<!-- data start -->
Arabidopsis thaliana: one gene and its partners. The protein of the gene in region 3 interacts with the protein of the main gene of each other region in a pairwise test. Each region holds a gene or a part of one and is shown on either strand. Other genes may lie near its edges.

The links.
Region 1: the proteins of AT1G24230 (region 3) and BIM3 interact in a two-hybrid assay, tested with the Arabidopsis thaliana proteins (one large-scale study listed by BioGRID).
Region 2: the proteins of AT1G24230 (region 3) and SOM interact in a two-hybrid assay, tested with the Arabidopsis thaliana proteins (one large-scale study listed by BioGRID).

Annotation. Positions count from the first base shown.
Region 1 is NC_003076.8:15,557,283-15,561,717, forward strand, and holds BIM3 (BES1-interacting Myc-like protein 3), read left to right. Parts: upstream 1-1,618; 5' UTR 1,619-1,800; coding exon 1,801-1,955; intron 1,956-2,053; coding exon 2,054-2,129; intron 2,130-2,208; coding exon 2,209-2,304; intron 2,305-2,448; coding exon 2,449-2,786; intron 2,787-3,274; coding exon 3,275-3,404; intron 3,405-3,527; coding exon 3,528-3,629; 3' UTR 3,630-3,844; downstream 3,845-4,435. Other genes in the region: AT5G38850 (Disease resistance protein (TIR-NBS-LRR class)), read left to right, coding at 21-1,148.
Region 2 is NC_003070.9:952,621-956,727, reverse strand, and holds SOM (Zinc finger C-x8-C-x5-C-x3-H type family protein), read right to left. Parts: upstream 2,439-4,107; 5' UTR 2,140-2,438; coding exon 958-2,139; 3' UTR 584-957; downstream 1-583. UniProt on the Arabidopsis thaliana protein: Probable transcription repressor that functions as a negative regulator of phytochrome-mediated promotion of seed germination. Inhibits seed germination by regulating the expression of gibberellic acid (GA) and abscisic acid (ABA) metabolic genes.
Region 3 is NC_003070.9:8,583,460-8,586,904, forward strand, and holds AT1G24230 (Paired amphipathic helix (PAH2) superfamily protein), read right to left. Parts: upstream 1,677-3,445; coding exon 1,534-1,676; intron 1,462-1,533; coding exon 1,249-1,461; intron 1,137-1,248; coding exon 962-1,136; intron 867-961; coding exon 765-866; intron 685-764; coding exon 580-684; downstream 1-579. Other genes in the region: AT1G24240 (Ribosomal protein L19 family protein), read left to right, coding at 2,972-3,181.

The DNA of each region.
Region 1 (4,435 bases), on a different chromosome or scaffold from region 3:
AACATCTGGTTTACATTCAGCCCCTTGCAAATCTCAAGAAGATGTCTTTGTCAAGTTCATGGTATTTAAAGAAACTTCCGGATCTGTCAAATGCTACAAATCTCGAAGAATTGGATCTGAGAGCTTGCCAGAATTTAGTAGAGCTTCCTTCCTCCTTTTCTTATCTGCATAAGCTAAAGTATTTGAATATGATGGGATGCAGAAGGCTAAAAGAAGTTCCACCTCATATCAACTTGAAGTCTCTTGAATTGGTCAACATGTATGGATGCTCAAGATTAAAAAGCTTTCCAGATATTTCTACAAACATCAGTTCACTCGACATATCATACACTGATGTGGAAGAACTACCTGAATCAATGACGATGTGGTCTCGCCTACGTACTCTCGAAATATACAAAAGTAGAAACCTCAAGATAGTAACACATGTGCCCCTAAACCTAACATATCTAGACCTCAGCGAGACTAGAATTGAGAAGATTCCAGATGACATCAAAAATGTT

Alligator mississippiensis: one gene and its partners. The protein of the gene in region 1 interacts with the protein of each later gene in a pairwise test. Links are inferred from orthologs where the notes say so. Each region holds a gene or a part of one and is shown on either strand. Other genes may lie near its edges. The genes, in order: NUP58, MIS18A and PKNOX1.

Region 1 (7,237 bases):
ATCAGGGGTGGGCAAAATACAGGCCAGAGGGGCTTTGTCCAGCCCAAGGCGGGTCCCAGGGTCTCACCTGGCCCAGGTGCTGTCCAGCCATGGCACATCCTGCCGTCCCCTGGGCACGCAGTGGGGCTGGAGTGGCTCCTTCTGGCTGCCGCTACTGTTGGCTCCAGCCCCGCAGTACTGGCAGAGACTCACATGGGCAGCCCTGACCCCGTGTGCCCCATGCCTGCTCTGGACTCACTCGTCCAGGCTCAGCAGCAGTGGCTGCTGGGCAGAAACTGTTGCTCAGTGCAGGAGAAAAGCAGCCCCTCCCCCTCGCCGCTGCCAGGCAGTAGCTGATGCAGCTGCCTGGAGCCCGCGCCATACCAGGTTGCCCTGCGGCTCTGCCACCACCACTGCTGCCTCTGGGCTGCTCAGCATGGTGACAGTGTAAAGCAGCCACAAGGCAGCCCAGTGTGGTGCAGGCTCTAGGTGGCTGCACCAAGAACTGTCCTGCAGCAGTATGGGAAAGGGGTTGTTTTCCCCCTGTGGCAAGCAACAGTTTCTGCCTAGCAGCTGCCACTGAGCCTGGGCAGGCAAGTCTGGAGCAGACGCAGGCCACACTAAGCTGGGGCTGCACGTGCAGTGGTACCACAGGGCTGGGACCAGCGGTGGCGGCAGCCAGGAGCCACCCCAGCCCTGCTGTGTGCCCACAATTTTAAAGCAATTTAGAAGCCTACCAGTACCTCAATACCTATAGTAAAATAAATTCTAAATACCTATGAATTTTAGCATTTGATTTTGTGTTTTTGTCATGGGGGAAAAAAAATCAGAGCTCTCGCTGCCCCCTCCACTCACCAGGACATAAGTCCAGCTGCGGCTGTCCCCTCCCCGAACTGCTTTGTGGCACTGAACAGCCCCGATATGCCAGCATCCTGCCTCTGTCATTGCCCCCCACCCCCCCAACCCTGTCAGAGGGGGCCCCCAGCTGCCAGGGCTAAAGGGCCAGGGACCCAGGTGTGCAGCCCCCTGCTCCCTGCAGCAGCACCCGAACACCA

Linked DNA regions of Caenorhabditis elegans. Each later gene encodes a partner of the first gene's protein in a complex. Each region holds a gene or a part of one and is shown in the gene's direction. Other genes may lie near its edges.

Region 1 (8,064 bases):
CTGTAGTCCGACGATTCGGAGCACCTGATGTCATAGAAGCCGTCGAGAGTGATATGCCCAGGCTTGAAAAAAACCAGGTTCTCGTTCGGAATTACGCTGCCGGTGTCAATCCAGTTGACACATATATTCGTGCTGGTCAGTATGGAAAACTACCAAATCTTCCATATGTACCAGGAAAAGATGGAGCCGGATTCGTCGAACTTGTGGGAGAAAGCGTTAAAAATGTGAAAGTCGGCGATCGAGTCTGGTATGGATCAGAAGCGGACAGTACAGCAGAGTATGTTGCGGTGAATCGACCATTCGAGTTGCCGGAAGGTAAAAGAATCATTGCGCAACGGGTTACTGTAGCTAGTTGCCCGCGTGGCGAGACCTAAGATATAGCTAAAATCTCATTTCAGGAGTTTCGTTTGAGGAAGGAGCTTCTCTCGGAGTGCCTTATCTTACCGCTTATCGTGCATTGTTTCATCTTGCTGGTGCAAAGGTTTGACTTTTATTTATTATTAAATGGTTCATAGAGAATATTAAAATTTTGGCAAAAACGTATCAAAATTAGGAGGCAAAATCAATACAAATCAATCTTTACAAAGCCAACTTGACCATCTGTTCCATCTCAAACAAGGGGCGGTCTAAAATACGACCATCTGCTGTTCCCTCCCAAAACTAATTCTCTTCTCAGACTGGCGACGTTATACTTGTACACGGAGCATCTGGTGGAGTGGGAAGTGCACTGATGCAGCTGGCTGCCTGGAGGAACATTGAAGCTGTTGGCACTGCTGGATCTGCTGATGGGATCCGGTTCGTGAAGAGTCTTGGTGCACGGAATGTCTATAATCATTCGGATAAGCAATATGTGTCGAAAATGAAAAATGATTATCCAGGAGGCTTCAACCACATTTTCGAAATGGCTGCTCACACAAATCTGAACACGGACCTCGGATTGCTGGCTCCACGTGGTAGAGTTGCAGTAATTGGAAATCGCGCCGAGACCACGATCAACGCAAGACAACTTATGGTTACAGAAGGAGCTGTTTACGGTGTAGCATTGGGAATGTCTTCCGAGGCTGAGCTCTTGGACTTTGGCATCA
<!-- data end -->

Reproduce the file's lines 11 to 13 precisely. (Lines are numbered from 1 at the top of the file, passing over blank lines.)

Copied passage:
AACATCTGGTTTACATTCAGCCCCTTGCAAATCTCAAGAAGATGTCTTTGTCAAGTTCATGGTATTTAAAGAAACTTCCGGATCTGTCAAATGCTACAAATCTCGAAGAATTGGATCTGAGAGCTTGCCAGAATTTAGTAGAGCTTCCTTCCTCCTTTTCTTATCTGCATAAGCTAAAGTATTTGAATATGATGGGATGCAGAAGGCTAAAAGAAGTTCCACCTCATATCAACTTGAAGTCTCTTGAATTGGTCAACATGTATGGATGCTCAAGATTAAAAAGCTTTCCAGATATTTCTACAAACATCAGTTCACTCGACATATCATACACTGATGTGGAAGAACTACCTGAATCAATGACGATGTGGTCTCGCCTACGTACTCTCGAAATATACAAAAGTAGAAACCTCAAGATAGTAACACATGTGCCCCTAAACCTAACATATCTAGACCTCAGCGAGACTAGAATTGAGAAGATTCCAGATGACATCAAAAATGTT

Alligator mississippiensis: one gene and its partners. The protein of the gene in region 1 interacts with the protein of each later gene in a pairwise test. Links are inferred from orthologs where the notes say so. Each region holds a gene or a part of one and is shown on either strand. Other genes may lie near its edges. The genes, in order: NUP58, MIS18A and PKNOX1.

Region 1 (7,237 bases):